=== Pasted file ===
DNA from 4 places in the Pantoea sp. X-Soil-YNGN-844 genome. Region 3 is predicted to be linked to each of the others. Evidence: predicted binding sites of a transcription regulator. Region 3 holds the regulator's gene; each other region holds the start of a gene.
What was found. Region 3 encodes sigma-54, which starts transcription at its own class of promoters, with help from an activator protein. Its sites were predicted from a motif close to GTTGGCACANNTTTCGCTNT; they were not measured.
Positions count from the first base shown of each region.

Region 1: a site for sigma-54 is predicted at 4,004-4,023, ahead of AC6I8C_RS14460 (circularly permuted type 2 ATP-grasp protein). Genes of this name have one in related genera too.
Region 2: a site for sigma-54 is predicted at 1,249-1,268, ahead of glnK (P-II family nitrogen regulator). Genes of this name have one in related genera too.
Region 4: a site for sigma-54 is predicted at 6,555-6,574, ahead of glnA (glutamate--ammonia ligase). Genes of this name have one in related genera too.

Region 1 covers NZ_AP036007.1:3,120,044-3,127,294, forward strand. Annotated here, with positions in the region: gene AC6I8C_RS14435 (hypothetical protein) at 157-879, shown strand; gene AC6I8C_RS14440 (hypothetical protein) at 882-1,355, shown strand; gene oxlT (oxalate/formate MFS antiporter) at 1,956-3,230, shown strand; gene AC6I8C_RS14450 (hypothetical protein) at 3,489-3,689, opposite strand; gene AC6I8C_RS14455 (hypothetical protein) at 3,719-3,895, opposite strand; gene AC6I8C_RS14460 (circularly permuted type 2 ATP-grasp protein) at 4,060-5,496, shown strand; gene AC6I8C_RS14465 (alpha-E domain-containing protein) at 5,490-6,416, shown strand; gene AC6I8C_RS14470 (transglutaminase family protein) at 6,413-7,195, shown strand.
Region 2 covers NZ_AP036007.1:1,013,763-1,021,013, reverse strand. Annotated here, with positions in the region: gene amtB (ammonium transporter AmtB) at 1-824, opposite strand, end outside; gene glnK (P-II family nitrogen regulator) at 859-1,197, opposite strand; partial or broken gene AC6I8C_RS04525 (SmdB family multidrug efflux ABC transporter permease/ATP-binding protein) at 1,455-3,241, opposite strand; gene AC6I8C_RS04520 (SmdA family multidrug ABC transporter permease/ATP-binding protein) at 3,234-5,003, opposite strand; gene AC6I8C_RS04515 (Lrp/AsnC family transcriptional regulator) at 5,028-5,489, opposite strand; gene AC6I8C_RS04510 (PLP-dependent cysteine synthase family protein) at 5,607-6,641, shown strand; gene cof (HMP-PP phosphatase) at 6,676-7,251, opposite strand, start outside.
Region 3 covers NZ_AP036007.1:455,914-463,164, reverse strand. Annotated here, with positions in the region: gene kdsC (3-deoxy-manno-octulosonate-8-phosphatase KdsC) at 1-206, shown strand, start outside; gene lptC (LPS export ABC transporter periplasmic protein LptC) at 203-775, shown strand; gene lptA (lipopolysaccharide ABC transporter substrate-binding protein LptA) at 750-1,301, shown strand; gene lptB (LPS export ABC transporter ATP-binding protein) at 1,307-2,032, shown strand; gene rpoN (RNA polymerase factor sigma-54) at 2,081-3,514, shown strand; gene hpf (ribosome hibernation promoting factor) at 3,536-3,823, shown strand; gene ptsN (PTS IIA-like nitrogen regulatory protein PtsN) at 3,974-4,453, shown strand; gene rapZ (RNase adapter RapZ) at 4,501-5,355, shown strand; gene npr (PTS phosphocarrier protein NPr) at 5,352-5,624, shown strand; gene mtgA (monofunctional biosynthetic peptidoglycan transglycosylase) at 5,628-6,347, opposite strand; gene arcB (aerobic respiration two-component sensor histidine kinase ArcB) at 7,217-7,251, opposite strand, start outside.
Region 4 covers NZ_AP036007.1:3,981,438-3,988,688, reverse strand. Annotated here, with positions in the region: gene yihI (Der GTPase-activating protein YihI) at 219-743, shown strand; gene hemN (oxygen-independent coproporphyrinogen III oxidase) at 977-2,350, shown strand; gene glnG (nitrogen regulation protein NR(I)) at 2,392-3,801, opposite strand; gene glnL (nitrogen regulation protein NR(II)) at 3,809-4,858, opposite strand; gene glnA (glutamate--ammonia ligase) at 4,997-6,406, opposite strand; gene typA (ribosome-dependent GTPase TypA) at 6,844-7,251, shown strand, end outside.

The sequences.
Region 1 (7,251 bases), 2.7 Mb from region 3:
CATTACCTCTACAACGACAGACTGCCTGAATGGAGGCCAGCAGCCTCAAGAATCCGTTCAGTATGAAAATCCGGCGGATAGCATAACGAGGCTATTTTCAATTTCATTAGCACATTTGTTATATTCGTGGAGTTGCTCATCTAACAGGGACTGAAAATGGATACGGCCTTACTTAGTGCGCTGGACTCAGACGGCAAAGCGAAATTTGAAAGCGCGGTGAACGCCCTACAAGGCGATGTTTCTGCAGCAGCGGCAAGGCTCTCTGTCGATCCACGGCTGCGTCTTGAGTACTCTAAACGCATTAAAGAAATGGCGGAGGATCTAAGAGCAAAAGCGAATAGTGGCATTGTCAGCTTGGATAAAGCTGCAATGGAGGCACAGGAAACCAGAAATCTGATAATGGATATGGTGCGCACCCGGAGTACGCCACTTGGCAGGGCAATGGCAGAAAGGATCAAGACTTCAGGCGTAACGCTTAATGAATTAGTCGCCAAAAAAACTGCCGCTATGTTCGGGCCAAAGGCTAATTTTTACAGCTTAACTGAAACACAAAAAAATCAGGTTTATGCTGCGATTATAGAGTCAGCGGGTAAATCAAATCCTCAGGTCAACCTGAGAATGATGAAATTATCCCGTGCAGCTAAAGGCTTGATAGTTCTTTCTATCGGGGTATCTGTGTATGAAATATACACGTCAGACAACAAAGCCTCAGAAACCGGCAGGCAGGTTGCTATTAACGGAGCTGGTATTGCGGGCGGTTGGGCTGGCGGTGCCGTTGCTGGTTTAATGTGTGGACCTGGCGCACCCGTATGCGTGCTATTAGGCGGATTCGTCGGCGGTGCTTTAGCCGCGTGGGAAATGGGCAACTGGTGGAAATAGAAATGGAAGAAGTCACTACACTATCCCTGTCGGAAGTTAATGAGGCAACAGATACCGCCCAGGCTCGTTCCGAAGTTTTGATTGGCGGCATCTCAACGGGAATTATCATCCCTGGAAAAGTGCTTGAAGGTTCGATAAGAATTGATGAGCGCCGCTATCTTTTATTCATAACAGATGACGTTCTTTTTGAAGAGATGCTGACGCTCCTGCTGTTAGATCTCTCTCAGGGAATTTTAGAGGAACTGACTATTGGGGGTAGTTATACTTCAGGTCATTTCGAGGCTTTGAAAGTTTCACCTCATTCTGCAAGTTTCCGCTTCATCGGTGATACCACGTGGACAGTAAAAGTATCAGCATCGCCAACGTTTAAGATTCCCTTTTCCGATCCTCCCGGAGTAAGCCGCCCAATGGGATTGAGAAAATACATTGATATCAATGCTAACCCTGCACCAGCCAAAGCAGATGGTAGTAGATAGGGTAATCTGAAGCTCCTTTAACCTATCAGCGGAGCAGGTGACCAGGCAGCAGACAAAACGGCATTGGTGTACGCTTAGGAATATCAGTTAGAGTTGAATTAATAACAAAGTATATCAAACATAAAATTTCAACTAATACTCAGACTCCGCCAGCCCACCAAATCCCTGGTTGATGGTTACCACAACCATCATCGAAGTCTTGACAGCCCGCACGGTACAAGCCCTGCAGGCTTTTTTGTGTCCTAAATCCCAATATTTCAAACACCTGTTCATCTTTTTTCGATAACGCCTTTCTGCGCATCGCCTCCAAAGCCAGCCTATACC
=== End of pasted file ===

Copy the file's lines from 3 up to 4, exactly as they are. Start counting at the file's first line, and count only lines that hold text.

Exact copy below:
Positions count from the first base shown of each region.

Region 1: a site for sigma-54 is predicted at 4,004-4,023, ahead of AC6I8C_RS14460 (circularly permuted type 2 ATP-grasp protein). Genes of this name have one in related genera too.